Archbishop Salvatore Cordileone recently gave an interview to Fox News Digital in which he spoke about the state of the Catholic Church in the United States. The San Francisco prelate covered many topics from the rampant attacks on Catholic churches in recent years, to the lackluster performance of religious education among the younger generation, which has caused division among the faithful.
Archbishop Cordileone began by saying that he believes one way the Church can get the attention of the young is by championing critical social issues from a Catholic perspective. However, he lamented that the secular world has become hostile to some of the core values of Catholicism. This led the prelate to muse: “How do we live our faith with integrity?”
One area that has received a lot of focus since the Supreme Court overturned Roe v Wade has been abortion. Fox cited the 2022 Pew Research Center pollthat found that about 53% of Catholics believe abortion should be legal in all or most cases, while only 42% agreed with the teaching articulated in the Catechism of the Catholic Church, which opposes abortion from the moment of conception.
The archbishop placed the blame for this division of values on the poor quality of religious education. He explained that even though there is a high Catholic population in the US, a large number of them have not been exposed to the Catholic teaching behind its stance:
“We have a high percentage of Catholics on paper, but we haven’t done a very good job of forming our people well in the faith and helping them understand the faith and love it and live it out,” Cordileone told Fox News Digital. “Unfortunately, there are a lot of Catholics who don’t really follow everything our Church teaches because they probably were never taught what it really does teach and the wisdom that’s underlying it.”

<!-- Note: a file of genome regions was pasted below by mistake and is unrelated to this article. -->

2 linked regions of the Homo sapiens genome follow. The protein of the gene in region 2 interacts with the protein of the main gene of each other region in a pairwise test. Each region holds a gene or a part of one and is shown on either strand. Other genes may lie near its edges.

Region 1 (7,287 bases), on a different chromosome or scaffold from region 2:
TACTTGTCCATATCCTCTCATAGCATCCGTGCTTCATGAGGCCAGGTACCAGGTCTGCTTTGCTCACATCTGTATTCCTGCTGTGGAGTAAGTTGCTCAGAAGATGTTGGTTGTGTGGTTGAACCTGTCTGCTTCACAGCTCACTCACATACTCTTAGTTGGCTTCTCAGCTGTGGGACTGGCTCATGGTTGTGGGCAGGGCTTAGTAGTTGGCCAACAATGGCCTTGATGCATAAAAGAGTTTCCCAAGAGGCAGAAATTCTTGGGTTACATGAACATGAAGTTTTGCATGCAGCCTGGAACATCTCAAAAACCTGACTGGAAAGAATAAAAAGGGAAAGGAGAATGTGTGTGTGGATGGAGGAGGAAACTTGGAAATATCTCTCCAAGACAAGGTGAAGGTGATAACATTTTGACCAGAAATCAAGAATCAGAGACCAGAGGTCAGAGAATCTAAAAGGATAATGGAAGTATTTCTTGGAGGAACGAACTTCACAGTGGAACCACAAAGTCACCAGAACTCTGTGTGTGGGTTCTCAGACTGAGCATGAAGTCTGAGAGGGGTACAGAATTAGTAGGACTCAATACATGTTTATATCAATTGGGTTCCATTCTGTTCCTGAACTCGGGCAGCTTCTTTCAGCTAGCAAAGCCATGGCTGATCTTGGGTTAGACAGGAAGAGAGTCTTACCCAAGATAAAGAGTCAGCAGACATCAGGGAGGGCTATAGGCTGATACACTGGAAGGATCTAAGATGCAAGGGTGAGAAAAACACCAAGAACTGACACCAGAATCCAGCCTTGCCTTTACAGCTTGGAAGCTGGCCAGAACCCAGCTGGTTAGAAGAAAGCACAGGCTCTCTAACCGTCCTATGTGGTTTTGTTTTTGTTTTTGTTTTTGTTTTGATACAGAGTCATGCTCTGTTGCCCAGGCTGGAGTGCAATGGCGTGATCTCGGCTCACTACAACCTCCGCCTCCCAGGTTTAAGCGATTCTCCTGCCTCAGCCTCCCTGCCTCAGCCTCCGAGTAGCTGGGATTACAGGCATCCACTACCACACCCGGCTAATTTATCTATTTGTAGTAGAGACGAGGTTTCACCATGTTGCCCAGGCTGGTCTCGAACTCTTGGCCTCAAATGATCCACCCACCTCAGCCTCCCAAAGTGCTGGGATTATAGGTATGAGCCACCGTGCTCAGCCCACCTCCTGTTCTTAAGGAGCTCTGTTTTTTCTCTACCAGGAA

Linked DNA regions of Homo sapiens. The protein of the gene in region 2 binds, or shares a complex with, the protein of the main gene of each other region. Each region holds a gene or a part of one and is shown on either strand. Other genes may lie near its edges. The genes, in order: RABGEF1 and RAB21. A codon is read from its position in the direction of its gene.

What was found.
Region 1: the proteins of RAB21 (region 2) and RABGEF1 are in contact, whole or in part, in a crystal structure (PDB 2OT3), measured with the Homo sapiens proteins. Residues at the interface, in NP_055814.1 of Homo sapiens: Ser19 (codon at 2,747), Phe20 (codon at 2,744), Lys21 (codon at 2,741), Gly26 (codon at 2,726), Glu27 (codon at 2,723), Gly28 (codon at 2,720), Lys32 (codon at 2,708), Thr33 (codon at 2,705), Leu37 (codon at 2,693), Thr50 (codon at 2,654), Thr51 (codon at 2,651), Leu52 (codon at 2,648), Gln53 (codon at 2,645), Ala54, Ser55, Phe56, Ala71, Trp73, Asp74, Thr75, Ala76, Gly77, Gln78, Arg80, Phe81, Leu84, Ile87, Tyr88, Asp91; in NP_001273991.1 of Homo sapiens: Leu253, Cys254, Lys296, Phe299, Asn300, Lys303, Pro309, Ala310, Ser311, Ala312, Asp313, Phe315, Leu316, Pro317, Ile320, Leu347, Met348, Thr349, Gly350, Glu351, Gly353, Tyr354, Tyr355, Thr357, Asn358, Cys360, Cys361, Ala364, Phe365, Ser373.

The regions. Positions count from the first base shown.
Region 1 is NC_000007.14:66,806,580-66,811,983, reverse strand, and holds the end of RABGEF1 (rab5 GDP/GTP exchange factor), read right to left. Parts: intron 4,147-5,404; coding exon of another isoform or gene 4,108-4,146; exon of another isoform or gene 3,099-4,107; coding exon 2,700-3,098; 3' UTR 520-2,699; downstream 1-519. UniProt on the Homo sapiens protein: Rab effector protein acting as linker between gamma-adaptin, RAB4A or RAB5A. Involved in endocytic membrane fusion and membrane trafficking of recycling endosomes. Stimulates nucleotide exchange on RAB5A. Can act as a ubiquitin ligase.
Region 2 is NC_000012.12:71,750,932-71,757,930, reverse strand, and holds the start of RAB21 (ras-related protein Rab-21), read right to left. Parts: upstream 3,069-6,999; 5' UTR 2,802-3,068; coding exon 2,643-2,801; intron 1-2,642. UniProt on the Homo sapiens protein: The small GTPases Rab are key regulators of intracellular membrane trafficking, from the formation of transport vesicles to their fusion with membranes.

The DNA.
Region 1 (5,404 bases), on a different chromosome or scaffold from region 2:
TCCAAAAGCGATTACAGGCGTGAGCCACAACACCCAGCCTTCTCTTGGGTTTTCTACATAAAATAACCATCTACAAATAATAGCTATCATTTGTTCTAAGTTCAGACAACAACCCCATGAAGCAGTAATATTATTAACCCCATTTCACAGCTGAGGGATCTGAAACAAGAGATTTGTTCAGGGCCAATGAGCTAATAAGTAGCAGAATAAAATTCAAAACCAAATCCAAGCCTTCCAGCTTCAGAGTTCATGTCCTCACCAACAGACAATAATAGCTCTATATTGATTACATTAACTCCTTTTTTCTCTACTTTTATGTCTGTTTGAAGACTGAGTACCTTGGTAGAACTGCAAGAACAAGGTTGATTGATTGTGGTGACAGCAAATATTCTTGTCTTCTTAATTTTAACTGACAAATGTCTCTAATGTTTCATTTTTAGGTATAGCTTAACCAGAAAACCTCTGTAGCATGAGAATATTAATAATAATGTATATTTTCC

This, Archbishop Cordileone continued, has led to many people who identify as Catholic becoming more influenced by secular society than their Catholic faith. He noted that this, in turn, has weakened the Church’s influence in recent decades. He also lamented that the modern social climate has folks less interested in hearing points of views that dissent from their own, a stark difference from when he was growing up.
“There was much more disposition to listening to the other and trying to work together, come to kind of a mutual understanding … In my lifetime, I’ve seen that disappear. There’s very little of that left.”
As the conversation turned to the nearly 350 attacks on Catholic churches that have occurred since the spring of 2020, the archbishop unequivocally stated that the Church is “being explicitly attacked.” He explained that Church properties have been damaged, its symbols have been desecrated, and the general social outlook on Catholics has turned to one of disrespect. But, turning the other cheek, he said: “So this is a new reality that we’re still trying to adjust to.”
While the Church grapples with changing societal opinions on Christian values, he warned the faithful not to become belligerent or vengeful over slights against the faith. He was also cautious about “drawing a line and taking a strong stand,” which can only cause more friction if taken too far: “Because that can’t be overdone either — because after a while, one will lose credibility, and it might have a reverse effect,” he insisted.
In the end, Archbishop Codileone expressed that the secular world would not be changed by Church leaders, but could only be swayed by the laity. He encouraged laypeople to take part in the political process, to run for office in their local communities and work their way up from the inside. He also emphasized that teaching the faith to children was of paramount importance to the future of the faith.
“In the polarized society we’re living in, it’s hard to break through. But I think we have a very deep intellectual tradition, and there’s a lot to draw on in terms of our understanding of the human person, what our role is — being created in God’s image, that gives us this intrinsic category. And so I think we do have a lot to bring to the table,” the archbishop insisted.